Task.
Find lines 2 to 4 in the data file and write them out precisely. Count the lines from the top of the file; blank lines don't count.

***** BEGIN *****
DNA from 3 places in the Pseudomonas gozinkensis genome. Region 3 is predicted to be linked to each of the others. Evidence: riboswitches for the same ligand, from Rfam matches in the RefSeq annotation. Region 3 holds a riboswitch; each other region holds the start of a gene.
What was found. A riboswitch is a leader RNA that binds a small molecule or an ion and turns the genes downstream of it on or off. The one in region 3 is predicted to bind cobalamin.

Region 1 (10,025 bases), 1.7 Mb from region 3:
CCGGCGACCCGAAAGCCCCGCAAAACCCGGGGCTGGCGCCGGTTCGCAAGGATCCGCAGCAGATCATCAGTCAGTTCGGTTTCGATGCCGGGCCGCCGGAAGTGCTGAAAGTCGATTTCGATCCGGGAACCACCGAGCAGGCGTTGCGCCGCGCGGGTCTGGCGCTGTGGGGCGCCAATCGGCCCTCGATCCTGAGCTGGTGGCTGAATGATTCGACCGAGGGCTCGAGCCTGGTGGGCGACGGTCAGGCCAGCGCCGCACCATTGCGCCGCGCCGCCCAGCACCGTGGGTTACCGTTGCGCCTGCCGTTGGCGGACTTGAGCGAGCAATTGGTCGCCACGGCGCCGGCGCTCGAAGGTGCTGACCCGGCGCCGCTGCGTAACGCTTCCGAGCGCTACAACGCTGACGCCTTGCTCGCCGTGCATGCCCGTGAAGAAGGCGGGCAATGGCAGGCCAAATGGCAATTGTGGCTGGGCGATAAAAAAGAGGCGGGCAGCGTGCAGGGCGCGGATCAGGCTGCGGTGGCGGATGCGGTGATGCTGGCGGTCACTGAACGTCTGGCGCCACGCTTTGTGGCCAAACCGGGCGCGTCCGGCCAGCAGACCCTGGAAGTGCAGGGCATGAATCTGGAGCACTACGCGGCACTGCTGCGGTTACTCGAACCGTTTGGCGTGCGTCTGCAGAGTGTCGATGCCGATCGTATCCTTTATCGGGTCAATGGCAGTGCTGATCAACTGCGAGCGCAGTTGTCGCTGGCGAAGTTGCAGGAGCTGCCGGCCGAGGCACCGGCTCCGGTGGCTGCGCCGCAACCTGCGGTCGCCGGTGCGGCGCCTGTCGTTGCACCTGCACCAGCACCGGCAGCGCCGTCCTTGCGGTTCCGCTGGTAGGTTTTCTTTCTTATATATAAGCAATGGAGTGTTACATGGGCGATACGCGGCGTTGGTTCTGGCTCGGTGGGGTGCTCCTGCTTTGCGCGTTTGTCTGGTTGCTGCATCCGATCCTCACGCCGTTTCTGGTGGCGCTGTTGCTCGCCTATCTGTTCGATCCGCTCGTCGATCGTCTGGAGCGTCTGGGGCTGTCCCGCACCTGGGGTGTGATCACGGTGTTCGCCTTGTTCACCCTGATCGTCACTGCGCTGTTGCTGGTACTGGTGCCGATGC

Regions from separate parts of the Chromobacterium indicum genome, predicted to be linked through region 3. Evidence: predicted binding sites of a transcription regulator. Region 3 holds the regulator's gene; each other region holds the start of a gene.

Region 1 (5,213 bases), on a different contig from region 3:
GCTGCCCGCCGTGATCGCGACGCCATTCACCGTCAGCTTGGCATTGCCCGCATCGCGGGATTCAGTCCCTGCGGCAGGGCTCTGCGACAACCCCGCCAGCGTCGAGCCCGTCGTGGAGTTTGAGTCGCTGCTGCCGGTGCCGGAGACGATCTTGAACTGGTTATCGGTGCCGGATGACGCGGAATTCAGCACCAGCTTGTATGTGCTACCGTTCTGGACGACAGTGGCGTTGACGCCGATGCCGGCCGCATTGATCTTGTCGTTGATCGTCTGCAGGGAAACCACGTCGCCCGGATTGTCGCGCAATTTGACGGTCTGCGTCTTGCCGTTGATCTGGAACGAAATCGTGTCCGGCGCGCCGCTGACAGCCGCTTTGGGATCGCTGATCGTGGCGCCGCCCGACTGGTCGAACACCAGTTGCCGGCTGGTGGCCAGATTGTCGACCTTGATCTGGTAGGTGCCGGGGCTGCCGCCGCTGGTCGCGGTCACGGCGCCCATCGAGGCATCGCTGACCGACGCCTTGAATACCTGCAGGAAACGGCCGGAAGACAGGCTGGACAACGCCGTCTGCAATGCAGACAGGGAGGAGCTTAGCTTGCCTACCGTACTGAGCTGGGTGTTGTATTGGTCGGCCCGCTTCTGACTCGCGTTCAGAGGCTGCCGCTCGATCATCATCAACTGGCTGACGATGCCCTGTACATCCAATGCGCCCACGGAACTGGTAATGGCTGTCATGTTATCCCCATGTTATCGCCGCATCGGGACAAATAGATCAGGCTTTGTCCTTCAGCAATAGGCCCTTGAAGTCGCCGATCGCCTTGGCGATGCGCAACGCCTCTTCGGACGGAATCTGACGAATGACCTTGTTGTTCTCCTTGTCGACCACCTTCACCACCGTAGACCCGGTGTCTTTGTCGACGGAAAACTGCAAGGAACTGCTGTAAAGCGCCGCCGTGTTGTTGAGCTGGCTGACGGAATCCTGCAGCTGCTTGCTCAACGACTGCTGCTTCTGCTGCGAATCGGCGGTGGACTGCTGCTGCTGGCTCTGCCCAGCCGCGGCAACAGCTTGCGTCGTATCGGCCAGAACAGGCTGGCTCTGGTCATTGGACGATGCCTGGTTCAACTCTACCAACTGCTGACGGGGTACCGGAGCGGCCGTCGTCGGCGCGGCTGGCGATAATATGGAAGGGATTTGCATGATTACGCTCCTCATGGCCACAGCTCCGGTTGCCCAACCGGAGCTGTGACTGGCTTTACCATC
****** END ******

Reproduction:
What was found. A riboswitch is a leader RNA that binds a small molecule or an ion and turns the genes downstream of it on or off. The one in region 3 is predicted to bind cobalamin.

Region 1 (10,025 bases), 1.7 Mb from region 3:
CCGGCGACCCGAAAGCCCCGCAAAACCCGGGGCTGGCGCCGGTTCGCAAGGATCCGCAGCAGATCATCAGTCAGTTCGGTTTCGATGCCGGGCCGCCGGAAGTGCTGAAAGTCGATTTCGATCCGGGAACCACCGAGCAGGCGTTGCGCCGCGCGGGTCTGGCGCTGTGGGGCGCCAATCGGCCCTCGATCCTGAGCTGGTGGCTGAATGATTCGACCGAGGGCTCGAGCCTGGTGGGCGACGGTCAGGCCAGCGCCGCACCATTGCGCCGCGCCGCCCAGCACCGTGGGTTACCGTTGCGCCTGCCGTTGGCGGACTTGAGCGAGCAATTGGTCGCCACGGCGCCGGCGCTCGAAGGTGCTGACCCGGCGCCGCTGCGTAACGCTTCCGAGCGCTACAACGCTGACGCCTTGCTCGCCGTGCATGCCCGTGAAGAAGGCGGGCAATGGCAGGCCAAATGGCAATTGTGGCTGGGCGATAAAAAAGAGGCGGGCAGCGTGCAGGGCGCGGATCAGGCTGCGGTGGCGGATGCGGTGATGCTGGCGGTCACTGAACGTCTGGCGCCACGCTTTGTGGCCAAACCGGGCGCGTCCGGCCAGCAGACCCTGGAAGTGCAGGGCATGAATCTGGAGCACTACGCGGCACTGCTGCGGTTACTCGAACCGTTTGGCGTGCGTCTGCAGAGTGTCGATGCCGATCGTATCCTTTATCGGGTCAATGGCAGTGCTGATCAACTGCGAGCGCAGTTGTCGCTGGCGAAGTTGCAGGAGCTGCCGGCCGAGGCACCGGCTCCGGTGGCTGCGCCGCAACCTGCGGTCGCCGGTGCGGCGCCTGTCGTTGCACCTGCACCAGCACCGGCAGCGCCGTCCTTGCGGTTCCGCTGGTAGGTTTTCTTTCTTATATATAAGCAATGGAGTGTTACATGGGCGATACGCGGCGTTGGTTCTGGCTCGGTGGGGTGCTCCTGCTTTGCGCGTTTGTCTGGTTGCTGCATCCGATCCTCACGCCGTTTCTGGTGGCGCTGTTGCTCGCCTATCTGTTCGATCCGCTCGTCGATCGTCTGGAGCGTCTGGGGCTGTCCCGCACCTGGGGTGTGATCACGGTGTTCGCCTTGTTCACCCTGATCGTCACTGCGCTGTTGCTGGTACTGGTGCCGATGC